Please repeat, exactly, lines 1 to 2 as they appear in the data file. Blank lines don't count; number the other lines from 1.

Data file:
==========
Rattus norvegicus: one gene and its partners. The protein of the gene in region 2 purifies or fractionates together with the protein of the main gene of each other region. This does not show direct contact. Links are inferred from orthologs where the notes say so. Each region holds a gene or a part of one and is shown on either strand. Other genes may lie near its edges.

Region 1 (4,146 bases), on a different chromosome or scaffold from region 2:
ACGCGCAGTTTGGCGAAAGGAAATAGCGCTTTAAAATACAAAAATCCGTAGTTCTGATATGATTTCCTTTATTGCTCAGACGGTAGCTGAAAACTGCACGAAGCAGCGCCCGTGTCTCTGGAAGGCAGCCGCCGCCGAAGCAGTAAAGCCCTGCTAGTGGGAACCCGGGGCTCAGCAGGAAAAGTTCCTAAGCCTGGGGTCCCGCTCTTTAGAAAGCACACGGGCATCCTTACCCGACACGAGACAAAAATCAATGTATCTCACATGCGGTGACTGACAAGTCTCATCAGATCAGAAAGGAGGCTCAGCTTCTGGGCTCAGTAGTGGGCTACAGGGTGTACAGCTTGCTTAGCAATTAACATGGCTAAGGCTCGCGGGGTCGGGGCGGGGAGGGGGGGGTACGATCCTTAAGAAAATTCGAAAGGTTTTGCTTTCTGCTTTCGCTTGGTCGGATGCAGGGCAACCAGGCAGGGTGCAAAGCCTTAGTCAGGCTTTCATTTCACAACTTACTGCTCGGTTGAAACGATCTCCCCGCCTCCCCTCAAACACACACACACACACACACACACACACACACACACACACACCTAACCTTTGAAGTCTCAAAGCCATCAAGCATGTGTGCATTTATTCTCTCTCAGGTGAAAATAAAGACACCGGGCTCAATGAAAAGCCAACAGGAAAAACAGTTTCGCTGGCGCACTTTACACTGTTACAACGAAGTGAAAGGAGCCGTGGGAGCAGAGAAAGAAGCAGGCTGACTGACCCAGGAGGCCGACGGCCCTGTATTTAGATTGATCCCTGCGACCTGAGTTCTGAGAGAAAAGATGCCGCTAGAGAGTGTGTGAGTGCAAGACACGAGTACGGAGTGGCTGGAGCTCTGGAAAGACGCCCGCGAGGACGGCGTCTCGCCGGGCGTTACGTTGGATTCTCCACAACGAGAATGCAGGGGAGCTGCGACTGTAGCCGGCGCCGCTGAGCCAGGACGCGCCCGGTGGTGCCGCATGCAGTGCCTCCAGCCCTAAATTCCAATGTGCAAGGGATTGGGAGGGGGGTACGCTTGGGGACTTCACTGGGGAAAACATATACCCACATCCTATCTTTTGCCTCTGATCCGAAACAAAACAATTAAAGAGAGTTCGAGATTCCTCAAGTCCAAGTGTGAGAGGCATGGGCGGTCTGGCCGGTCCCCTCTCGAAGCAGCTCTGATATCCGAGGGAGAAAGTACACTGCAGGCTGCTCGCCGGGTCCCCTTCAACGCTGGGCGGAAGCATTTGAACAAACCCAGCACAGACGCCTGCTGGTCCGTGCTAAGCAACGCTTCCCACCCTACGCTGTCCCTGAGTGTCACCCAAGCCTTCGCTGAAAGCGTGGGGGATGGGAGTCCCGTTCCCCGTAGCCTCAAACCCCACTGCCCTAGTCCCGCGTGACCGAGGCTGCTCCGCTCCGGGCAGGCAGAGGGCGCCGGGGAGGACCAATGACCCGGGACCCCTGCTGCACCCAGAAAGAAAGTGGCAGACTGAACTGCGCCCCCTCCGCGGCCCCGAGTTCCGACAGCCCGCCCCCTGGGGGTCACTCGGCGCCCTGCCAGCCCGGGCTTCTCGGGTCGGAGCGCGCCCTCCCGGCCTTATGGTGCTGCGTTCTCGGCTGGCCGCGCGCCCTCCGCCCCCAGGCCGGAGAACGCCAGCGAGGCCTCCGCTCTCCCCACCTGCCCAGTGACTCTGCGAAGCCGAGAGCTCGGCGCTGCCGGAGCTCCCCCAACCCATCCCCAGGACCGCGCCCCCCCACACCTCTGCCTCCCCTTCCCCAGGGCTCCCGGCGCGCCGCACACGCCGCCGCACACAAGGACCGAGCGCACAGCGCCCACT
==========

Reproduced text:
Rattus norvegicus: one gene and its partners. The protein of the gene in region 2 purifies or fractionates together with the protein of the main gene of each other region. This does not show direct contact. Links are inferred from orthologs where the notes say so. Each region holds a gene or a part of one and is shown on either strand. Other genes may lie near its edges.

Region 1 (4,146 bases), on a different chromosome or scaffold from region 2: